Why do almost all people tell the truth in ordinary everyday
life? […] The reason is, firstly because it is easier; for
lying demands invention, dissimulation, and a good memory
(Friedrich Nietzsche, page 54, Human, All Too Human: A Book for Free Spirits, 1878)
“I just fired the head of the F.B.I. He was crazy, a real nut job,” Mr. Trump said, according to the document, which was read to The New York Times by an American official. “I faced great pressure because of Russia. That’s taken off.”
Mr. Trump added, “I’m not under investigation.” (Pres. Donald Trump, discussion with Russian diplomats, May 10, 2017).
This post is based on the paper: ” ‘ I can see it in your eyes’: Biased Processing and Increased Arousal in Dishonest Responses,” authored by Guy Hochman, Andreas Glockner, Susan Fiedler, and Shahar Ayal, that appeared in the Journal of Behavioral Decision Making, December 2015.
This post is based on a paper that appeared in Judgment and Decision Making, Vol. 12, No. 4, July 2017, pp. 369–381, “How generalizable is good judgment? A multi-task, multi-benchmark study,” authored by Barbara A. Mellers, Joshua D. Baker, Eva Chen, David R. Mandel, and Philip E. Tetlock. Tetlock is a legend in decision making, and it is likely that he is an author because it is based on some of his past work and not because he was actively involved. Nevertheless, this paper, at least, provides an opportunity to go over some of the ideas in Superforecasting and expand upon them. Whoops! I was looking for an image to put on this post and found the one above. Mellers and Tetlock looked married and they are. I imagine that she deserved more credit in Superforecasting, the Art and Science of Prediction. Even columnist David Brooks who I have derided in the past beat me to that fact. (http://www.nytimes.com/2013/03/22/opinion/brooks-forecasting-fox.html)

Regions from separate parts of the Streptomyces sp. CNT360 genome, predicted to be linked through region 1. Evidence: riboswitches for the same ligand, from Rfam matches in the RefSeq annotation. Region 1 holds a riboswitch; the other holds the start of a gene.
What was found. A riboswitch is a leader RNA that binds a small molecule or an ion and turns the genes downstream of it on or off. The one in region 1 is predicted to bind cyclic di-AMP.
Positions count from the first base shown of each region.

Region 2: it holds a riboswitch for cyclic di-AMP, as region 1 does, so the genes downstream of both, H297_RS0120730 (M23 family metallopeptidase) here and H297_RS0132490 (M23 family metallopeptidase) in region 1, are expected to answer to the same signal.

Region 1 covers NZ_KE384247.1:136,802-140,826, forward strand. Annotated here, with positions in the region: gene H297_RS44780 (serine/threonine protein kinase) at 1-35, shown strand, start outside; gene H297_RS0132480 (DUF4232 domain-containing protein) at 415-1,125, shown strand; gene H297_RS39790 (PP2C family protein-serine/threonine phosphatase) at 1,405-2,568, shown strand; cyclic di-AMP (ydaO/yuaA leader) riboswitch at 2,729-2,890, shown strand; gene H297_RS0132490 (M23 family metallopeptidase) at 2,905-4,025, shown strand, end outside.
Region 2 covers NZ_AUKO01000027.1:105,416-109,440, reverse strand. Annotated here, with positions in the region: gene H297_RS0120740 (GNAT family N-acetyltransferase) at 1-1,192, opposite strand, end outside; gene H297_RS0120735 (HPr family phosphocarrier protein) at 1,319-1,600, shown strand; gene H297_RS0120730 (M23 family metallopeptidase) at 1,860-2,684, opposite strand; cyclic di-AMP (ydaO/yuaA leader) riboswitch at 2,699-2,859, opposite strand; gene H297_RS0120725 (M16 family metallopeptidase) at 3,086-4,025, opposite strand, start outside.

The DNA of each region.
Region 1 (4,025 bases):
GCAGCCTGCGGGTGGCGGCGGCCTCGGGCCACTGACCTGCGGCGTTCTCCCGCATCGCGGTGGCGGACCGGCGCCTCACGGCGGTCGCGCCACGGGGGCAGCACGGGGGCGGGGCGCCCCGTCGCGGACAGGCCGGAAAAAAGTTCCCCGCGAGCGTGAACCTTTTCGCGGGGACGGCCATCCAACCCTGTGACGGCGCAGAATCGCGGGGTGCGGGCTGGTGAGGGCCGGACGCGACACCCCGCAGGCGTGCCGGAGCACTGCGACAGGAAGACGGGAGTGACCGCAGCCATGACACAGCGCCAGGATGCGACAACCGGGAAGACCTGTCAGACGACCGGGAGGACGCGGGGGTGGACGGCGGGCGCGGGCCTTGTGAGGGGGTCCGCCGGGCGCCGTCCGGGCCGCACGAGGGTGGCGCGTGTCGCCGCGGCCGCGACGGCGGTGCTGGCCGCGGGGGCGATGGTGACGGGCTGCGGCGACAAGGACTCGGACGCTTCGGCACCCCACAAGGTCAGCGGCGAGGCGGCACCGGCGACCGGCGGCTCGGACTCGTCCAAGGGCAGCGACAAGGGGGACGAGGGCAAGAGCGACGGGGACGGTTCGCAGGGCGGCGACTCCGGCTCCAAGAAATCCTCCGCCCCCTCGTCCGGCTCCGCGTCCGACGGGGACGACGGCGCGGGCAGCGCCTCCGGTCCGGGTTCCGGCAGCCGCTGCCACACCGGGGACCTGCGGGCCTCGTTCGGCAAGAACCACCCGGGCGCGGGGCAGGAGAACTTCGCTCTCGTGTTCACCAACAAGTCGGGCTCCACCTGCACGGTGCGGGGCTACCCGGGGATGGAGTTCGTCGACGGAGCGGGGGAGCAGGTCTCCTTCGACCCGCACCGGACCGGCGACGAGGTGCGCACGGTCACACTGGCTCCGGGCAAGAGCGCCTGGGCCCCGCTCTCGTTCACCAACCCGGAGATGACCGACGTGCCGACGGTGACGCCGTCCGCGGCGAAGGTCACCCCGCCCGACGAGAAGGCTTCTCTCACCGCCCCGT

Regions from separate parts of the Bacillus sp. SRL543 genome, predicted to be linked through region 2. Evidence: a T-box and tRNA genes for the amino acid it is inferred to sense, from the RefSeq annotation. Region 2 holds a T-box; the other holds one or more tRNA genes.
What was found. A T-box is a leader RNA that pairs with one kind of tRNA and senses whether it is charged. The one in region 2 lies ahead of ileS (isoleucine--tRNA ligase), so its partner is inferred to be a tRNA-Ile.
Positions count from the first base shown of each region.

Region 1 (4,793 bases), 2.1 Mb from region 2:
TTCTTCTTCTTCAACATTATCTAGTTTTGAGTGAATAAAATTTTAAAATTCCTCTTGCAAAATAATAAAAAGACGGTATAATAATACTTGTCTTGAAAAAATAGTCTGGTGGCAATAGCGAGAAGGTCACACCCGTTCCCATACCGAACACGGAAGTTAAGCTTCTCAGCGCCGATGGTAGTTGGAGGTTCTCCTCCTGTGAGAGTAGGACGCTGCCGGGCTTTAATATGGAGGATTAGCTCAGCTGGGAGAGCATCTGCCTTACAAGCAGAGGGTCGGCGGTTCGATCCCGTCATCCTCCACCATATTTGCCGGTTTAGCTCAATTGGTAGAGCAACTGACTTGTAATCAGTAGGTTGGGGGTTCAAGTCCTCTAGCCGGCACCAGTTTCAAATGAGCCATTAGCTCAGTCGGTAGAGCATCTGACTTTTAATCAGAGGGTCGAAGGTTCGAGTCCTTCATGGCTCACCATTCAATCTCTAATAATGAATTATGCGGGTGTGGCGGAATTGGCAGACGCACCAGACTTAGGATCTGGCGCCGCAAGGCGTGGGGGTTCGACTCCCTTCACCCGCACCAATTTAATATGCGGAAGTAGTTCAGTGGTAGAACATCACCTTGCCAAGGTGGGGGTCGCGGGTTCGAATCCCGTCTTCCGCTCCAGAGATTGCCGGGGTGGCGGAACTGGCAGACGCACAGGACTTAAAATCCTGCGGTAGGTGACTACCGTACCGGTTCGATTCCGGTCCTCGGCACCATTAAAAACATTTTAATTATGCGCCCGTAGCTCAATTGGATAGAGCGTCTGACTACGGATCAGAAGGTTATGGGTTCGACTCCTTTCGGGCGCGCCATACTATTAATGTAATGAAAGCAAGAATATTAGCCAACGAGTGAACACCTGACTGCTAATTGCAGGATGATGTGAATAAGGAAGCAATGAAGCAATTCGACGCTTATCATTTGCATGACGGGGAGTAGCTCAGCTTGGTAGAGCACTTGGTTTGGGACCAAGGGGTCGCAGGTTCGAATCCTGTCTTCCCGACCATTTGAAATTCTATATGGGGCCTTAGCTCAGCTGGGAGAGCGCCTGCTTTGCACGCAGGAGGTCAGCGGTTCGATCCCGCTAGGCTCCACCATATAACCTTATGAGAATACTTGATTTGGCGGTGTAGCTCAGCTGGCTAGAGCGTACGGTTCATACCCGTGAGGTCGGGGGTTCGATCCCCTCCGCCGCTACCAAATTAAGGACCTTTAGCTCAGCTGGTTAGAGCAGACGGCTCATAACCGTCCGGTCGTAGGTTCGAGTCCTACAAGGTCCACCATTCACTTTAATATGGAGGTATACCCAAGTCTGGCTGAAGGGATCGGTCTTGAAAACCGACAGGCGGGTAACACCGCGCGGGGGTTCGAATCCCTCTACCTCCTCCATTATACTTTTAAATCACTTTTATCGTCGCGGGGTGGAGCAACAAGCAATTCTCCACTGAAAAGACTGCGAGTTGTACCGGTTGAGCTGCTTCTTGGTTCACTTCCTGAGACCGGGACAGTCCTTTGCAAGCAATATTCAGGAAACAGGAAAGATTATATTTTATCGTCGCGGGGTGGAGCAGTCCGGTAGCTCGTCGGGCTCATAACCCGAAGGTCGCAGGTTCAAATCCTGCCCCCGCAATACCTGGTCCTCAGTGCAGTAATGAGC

The authors note that Kenneth Hammond’s correspondence and coherence (Beyond Rationality) are the gold standards upon which to evaluate judgment. Correspondence is being empirically correct while coherence is being logically correct. Human judgment tends to fall short on both, but it has gotten us this far. Hammond always decried that psychological experiments were often poorly designed as measures, but complimented Tetlock on his use of correspondence to judge political forecasting expertise. Experts were found wanting although they were better when the forecasting environment provided regular, clear feedback and there were repeated opportunities to learn. According to the authors, Weiss & Shanteau suggested that, at a minimum, good judges (i.e., domain experts) should demonstrate consistency and
discrimination in their judgments. In other words, experts should make similar judgments if cases are alike, and dissimilar judgments when cases are unalike. Mellers et al suggest that consistency and discrimination are silver standards that could be useful. (As an aside, I would suggest that Ken Hammond would likely have had little use for these. Coherence is logical consistency and correspondence is empirical discrimination.)
Although I have had much respect for Dan Kahan’s work, I have had a little trouble with the Identity protective Cognition Thesis (ICT). The portion in bold in the quote below from “Motivated Numeracy and Enlightened Self-Government” has never rung true.